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Tim Cahill warns Black Stars not to target Uruguay revenge

BY: Maurice Quansah, Doha, Qatar Courtesy: Supreme Committee for Delivery & Legacy
Tim Cahill
Tim Cahill

Former Australian football star, Tim Cahill, says it will not be advisable for Ghana to approach this year’s FIFA World Cup campaign with a desire to avenge the painful loss on penalties to Uruguay 12 years ago in South Africa.

He said the circumstances of that loss on penalties to Uruguay might be agonising, but it would be a wrong approach for Coach Otto Addo’s side to go into their final Group H clash with vengeance on their minds because it would put undue pressure on the players.

A veteran of four World Cup campaigns for the Socceroos in his heyday, the retired star, coach and administrator said he would prefer to see a focus on consistency in performance to hit a benchmark in Ghana’s fourth World Cup appearance than for undue pressure to be brought on the Black Stars to revenge the quarter-final loss to the South Americans via penalty shootout.

“The reality is that there is always going to be pressure on the players. And for them, they have to remain fit enough to be selected.

“To look at avenging it is probably not the right way. Try to hit a benchmark through consistency. But what you’re asking for a country to go that far is putting pressure on them [players] that they don’t need,” Cahill told the media during a tour of the 40,0000-seater Al Janoub Stadium in Al Wakra, Qatar, which will host the December 2 clash.

The much-anticipated match is expected to feature Ghana’s nemesis Luis Suarez in the Uruguay line-up 12 years after he used his hands to block a goal-bound header by Dominic Adiyiah a few seconds to end regulation time.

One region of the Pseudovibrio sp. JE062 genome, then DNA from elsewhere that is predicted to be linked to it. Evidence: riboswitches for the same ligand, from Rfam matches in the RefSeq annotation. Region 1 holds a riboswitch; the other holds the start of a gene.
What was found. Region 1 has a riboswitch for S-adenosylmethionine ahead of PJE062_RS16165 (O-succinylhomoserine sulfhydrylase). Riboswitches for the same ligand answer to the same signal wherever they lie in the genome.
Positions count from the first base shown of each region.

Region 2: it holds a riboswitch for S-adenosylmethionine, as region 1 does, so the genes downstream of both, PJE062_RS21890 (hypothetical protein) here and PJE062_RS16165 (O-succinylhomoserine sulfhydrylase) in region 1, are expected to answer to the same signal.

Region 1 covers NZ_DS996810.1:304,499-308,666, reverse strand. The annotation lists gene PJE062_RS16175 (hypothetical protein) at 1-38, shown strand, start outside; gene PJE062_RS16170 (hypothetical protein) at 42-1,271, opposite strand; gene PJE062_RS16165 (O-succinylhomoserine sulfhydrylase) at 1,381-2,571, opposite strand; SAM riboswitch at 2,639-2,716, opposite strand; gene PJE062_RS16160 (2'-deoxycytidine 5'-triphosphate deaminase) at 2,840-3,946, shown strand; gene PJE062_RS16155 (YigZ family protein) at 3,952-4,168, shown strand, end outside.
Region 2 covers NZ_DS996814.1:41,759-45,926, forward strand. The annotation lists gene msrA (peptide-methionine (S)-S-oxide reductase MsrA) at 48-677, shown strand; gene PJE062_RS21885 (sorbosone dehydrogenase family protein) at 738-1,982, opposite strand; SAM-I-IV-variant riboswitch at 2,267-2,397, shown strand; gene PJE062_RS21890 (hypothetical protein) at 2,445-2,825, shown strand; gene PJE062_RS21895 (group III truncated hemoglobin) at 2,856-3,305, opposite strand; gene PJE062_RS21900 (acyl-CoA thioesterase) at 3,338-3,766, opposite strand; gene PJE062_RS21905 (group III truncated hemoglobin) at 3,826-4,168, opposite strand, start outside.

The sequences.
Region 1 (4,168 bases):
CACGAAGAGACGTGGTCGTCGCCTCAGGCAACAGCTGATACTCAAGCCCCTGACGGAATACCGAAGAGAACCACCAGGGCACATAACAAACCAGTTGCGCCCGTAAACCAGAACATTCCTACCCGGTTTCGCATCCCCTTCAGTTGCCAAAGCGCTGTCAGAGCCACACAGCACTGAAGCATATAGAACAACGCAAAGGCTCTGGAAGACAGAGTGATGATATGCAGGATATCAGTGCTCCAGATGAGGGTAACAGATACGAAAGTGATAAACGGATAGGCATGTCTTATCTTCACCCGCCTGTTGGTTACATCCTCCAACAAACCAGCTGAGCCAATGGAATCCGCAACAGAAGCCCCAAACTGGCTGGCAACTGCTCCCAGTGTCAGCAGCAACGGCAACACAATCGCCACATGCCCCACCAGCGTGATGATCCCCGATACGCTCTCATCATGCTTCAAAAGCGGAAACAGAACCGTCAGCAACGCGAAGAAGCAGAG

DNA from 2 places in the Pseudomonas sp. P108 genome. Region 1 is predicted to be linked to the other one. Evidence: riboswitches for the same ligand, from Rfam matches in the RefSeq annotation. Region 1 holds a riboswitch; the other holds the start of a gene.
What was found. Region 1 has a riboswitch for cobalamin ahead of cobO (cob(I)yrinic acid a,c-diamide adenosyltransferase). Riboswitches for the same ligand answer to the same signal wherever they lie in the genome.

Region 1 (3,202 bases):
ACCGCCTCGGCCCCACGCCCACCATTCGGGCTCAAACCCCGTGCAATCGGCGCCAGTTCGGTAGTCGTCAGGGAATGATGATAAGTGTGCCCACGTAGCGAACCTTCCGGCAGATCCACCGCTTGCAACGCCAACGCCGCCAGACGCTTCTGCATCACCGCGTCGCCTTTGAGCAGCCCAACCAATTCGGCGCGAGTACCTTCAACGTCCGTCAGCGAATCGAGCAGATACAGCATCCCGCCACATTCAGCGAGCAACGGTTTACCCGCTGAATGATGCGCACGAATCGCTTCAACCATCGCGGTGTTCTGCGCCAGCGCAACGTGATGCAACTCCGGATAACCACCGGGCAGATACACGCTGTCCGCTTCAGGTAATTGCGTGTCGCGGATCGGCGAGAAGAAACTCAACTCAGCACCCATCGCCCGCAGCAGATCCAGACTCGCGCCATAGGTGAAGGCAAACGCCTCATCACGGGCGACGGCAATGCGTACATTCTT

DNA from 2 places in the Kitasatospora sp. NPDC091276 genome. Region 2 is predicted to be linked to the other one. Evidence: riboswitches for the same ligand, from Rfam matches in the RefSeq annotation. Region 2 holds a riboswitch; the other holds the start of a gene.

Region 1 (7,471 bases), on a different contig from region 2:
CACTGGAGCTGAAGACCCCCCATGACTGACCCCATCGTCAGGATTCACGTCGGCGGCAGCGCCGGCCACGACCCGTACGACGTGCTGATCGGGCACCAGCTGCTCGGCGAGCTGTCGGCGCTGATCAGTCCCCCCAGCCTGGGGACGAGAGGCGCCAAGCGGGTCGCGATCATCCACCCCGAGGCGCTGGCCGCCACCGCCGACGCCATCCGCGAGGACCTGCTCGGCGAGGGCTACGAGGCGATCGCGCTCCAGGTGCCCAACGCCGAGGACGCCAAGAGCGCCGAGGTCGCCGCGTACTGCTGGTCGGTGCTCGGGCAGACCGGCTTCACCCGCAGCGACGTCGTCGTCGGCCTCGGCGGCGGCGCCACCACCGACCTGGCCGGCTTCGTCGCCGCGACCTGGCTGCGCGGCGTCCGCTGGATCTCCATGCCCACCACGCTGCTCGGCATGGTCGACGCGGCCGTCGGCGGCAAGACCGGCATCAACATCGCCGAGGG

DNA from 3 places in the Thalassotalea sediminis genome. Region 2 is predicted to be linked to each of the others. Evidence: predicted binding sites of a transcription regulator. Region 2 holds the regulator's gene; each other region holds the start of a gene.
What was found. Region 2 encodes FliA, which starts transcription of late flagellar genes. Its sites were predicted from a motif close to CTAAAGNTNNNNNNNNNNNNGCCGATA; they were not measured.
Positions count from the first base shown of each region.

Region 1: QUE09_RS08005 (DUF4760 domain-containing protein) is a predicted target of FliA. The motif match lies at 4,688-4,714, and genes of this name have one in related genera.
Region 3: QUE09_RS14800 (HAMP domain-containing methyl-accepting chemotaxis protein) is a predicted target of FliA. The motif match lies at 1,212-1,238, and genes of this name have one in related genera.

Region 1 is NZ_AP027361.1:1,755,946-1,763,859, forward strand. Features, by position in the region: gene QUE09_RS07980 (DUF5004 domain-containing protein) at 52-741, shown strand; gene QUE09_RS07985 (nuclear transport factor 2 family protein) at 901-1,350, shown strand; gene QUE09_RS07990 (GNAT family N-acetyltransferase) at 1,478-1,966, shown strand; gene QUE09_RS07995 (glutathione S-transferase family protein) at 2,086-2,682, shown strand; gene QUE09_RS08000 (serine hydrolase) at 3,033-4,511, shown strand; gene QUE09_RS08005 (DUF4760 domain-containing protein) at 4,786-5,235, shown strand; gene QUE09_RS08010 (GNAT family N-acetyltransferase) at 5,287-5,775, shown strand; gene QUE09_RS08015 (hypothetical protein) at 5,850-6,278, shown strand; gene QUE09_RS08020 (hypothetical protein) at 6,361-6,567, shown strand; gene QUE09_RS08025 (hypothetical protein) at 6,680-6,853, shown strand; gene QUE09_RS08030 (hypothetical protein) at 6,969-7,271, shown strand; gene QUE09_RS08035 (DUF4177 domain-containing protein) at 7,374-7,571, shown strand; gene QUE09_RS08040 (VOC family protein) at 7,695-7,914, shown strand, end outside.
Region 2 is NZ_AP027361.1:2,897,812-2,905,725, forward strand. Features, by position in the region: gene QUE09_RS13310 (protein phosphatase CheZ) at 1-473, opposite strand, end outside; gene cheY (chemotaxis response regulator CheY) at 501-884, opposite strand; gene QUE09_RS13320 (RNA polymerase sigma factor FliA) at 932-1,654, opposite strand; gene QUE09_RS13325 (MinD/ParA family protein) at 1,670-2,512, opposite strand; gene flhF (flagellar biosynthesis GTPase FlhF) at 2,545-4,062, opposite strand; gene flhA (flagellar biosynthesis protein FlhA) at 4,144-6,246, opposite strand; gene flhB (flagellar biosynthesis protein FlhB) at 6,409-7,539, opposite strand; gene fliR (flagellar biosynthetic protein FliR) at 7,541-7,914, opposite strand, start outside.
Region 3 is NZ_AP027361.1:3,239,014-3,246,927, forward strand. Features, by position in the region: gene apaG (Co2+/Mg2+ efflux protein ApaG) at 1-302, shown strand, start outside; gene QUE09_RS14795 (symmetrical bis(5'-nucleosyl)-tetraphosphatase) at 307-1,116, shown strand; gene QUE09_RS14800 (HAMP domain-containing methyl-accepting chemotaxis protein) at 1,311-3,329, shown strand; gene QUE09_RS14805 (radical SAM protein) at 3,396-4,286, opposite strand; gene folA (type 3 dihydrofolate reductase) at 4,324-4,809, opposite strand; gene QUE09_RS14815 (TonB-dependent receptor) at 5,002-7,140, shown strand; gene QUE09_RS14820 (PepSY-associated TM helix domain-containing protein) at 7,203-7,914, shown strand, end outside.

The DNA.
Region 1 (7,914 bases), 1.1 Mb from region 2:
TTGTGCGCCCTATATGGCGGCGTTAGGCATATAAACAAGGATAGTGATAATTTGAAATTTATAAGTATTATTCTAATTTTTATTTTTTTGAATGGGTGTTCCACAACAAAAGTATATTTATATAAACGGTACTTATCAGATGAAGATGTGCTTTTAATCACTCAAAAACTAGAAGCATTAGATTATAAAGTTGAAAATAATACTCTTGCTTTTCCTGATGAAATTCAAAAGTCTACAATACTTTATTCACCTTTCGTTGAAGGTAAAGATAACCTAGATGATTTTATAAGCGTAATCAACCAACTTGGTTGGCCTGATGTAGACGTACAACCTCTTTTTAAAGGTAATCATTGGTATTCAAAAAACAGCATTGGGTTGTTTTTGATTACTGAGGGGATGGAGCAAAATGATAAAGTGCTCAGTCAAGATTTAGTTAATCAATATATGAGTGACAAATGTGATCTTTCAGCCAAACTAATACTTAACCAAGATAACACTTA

Cahill, 42, was serving a red card suspension when Ghana held Australia to a 1-1 draw at the group stage of the 2010 World Cup in South Africa.

Currently, the Chief Sports Director of the famous Aspire Academy in Doha and a Global Ambassador for the 2022 World Cup, Cahill believes the current Black Stars squad is very much different from the team that enjoyed a good run in South Africa before losing the shootout to Uruguay, hence the need for Ghanaians to have realistic expectation of Coach Otto Addo’s team.

“You may look at the loss to Uruguay with bitterness and not look at the good side of where the team got to in 2010.

“In the last World Cup, Holland and some countries with rich tradition and history of successes didn’t do well,” he recalled.

The UEFA Pro Licence coach said he had had discussions with Andre Ayew and Mubarak Wakaso, who were both eager to play inspiring roles for their younger team mates in Qatar. To him, qualifying for the 2022 FIFA World Cup was in itself a good achievement for Ghana, considering the failure of Italy, for example, to make it to Qatar after winning the UEFA Euro 2020 Championship last year.

Cahill expected Ghana and African teams to excel at the November 20 to December 18 tournament, the first to be held in the Gulf region, predicting some shocks at the tournament because it possibly could be the tournament with the most level playing field in history.

“It doesn’t mean that just because you’ve got the best players you can win. It depends on the culture you create in the team, it depends on the journey across those two years [it took] to qualify for the World Cup, as well as the pathways created by the federations.

“Again, it comes down to preparation, how countries prepare for their group and prepare for those three matches,” he stressed.